Saturday, March 21, 2009
I just wanted to let people know that audio versions of The Daughters of Luke McCall and Raveled Ends of Sky are available through Books in Motion (see my Favorite Links). Daughters spent three months on BIM's Top Twenty list. Both are unabridged.
Another great book that I would like to recommend to readers is The Night Journal by Elizabeth Crook. The author does a splendid job of melding the past with the present and exposing secrets that change the heroine's personal history. It's one of those books you want to tell everyone about, but one you don't want to lend! The book won a Spur Award from Western Writers of America.
Wednesday, March 4, 2009
Now that you've set up everybody's motivations and painted all your characters into corners, you have to figure a way for them to solve their problems.
In the beginning of your plot outline, you probably made promises for great things to come. The resolution, therefore, must be sufficient to the promise. The most important thing to remember to be successful in this area is not to make the solutions to your characters' problems too easy. You must make your characters work for solutions, even agonize over them.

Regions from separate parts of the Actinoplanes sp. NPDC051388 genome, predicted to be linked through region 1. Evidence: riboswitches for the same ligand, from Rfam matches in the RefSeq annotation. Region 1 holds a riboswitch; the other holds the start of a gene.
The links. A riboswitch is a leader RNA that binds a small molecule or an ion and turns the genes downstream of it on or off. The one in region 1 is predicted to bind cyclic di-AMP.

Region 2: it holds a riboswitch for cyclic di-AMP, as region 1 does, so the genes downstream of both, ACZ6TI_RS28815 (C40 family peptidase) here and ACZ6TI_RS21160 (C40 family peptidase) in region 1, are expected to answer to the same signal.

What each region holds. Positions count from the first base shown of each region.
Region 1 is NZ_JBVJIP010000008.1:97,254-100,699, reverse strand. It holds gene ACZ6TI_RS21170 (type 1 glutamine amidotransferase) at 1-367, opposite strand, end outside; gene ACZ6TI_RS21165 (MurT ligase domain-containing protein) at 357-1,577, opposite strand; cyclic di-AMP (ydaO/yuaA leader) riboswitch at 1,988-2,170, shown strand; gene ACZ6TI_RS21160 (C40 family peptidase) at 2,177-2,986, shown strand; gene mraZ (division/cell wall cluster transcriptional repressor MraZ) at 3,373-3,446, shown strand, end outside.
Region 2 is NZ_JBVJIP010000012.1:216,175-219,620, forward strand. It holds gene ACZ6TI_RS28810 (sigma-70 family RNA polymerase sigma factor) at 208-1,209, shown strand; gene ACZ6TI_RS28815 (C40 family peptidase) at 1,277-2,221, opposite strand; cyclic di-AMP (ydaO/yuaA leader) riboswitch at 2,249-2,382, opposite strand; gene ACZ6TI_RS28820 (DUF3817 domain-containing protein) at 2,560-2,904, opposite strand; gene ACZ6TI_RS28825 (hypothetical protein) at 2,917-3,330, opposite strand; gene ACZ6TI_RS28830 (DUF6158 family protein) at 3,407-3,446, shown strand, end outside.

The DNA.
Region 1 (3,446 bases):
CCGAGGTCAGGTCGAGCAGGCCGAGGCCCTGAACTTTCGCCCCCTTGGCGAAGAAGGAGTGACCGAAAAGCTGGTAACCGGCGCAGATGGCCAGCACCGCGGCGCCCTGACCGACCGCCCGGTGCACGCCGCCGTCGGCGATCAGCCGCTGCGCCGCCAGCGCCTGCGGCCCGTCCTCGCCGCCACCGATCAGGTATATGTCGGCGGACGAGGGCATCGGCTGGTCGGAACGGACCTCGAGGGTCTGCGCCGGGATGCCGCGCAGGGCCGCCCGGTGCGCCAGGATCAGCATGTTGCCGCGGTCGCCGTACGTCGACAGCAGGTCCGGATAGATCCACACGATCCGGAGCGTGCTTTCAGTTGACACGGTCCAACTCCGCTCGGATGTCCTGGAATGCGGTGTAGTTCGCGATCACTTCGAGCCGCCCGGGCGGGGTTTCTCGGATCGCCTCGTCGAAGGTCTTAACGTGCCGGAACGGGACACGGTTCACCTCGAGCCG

In one of my older novels, Midnight Hearts, the hero falls in love with the granddaughter of a rich railroad baron who is the man who destroyed the hero's family. He also was indirectly responsible for the hero's father's death. To marry the granddaughter whom he has fallen in love with would mean to become part of the very dynasty that destroyed his family. A hard cookie to swallow.
It would be simple to kill the baron off or have him die of natural causes incident to age, but that would be too easy a solution for the hero, and the story would end in Chapter Five. No, the hero must agonize over what to do, and he can't simply get to the end of the book and say, "Okay, I forgive the railroad baron for what he did sixteen years ago, and I'm going to marry his granddaughter."
The story must show the growth and the change that the hero goes through; it must show events that would lead him to a different opinion of the man he has hated; and it must vividly portray his inner struggle that finally brings him to a resolution.
Theme, characterization, motivation, goals, what's at stake, conflicts, obstacles, lessons learned, and resolutions. These are the buildings blocks of your story, the ones the editors want to see in the outline. They're not interested in specific scenes, but rather in the overall story structure. They want to be sure all the pieces of your story fit together nicely so there won't be gaping holes in the finished product and things that are simply too implausible, or too contrived, to be acceptable.
COPYRIGHTED MATERIAL: From my 1992 RWR article: "The Outline: Your Blueprint for a Structurally Sound Plot."